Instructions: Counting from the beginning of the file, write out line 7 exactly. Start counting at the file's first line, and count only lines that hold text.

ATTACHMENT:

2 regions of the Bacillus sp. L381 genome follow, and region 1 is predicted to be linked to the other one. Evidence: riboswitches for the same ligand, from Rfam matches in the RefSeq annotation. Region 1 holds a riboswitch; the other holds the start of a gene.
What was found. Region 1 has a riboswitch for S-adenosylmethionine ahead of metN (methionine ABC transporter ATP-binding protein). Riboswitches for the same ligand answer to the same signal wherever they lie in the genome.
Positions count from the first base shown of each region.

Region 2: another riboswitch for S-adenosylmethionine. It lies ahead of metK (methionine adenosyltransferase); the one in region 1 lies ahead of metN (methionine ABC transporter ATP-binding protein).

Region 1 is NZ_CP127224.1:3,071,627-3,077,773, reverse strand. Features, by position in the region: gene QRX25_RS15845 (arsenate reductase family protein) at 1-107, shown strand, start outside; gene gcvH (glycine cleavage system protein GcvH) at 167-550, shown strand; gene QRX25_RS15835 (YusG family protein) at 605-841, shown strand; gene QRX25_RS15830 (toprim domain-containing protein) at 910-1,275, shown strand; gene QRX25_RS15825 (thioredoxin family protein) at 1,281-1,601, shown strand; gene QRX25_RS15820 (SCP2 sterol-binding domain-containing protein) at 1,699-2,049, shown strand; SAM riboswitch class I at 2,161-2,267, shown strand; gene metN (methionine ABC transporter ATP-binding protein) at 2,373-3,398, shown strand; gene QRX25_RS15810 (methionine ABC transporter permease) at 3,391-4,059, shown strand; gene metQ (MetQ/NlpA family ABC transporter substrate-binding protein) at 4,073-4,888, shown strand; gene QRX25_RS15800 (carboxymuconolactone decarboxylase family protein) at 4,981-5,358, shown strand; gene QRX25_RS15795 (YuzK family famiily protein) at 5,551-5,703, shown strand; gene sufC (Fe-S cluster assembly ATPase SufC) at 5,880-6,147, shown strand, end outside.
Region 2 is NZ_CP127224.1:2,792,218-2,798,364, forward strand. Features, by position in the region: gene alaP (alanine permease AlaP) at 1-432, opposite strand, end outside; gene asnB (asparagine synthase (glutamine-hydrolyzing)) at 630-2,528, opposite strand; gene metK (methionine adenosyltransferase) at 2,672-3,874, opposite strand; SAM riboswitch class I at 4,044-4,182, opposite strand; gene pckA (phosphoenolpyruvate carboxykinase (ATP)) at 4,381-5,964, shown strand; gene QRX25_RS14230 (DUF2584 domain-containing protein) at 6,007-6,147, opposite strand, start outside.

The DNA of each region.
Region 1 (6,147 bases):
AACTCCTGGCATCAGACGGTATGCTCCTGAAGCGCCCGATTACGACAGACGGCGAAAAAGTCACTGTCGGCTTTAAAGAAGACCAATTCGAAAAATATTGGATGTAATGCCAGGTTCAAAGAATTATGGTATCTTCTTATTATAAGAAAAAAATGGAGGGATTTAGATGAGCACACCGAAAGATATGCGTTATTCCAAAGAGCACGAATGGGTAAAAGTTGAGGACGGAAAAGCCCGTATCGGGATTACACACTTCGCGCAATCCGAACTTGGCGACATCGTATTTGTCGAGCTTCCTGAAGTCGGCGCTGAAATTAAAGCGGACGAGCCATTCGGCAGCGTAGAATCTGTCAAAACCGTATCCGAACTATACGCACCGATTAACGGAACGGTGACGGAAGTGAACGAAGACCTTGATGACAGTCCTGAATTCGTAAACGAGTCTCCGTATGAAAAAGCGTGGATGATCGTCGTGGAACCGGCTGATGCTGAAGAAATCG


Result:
The DNA of each region.